Russia has moved one step closer to having insurmountable power over its citizens’ access to the internet, after its parliament passed a bill requiring all personal data be stored within the country.
It means that sites and tech firms such as Google and Facebook may have to establish servers within the country or face being expunged.
The Kremlin says that the move is for data protection purposes only in a bid to avoid sensitive information being sent to the US and “given to criminals.”
Introducing the bill to the State Duma on Tuesday, MP Vadim Dengin said: “Most Russians don't want their data to leave Russia for the United States, where it can be hacked.
“Our entire lives are stored over there,” he adds, the BBC reports.
The move could mean that international websites and apps used by people in Russia could become severely limited to them, with non-Russian firms disallowed from sending information outside its borders.
Due to be implemented in September 2016, the law is seen by critics as an attack on social networks, on the power of public dissemination as well as on free speech.
“The aim of this law is to create ... (another) quasi-legal pretext to close Facebook, Twitter, YouTube and all other services,” internet expert and blogger Anton Nossik told Reuters.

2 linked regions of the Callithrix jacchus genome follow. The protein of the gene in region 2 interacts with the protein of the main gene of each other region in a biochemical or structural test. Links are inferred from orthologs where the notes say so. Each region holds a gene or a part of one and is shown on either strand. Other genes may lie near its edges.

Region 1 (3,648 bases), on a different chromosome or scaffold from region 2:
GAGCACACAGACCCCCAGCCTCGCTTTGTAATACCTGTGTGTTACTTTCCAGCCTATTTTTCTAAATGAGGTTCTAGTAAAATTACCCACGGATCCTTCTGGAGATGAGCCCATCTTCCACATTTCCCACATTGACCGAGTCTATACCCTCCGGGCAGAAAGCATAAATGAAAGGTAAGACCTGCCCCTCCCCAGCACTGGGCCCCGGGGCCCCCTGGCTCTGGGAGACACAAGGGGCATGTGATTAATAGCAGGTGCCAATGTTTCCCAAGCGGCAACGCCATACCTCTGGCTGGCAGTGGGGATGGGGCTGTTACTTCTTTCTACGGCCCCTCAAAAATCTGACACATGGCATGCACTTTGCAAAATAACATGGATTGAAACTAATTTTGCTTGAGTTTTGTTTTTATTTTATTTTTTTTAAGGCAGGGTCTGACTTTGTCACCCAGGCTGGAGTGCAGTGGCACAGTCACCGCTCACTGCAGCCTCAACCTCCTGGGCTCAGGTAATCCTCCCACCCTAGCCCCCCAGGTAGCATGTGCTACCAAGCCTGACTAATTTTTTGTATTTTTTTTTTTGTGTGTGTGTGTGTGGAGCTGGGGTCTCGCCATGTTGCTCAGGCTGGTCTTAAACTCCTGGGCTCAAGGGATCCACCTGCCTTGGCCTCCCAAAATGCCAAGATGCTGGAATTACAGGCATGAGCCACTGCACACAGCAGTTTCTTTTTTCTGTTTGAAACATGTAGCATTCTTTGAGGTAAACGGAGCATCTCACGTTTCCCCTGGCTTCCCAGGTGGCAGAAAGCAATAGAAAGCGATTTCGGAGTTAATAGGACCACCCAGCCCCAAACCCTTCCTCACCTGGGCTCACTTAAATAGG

“The ultimate goal is to shut mouths, enforce censorship in the country and shape a situation where Internet business would not be able to exist and function properly.”
The bill must be approved by the upper chamber and President Vladimir Putin before it becomes law.
The tightened grip over internet freedoms is a similar move to that of China’s Great Firewall, where residents and foreigners use proxies and VPNs (virtual private networks) to reroute their information and get around controls.
Officials in Russia also say that the move will protect children from indecent content.
It comes after a law earlier this year which gave authorities the power to limit and remove websites which it deems extremist.
President Putin also approved a law to establish criminal responsibility on those who send or share text, pictures or videos that the government believes falls foul of its policies.
In April Mr Putin called the internet a “CIA project.”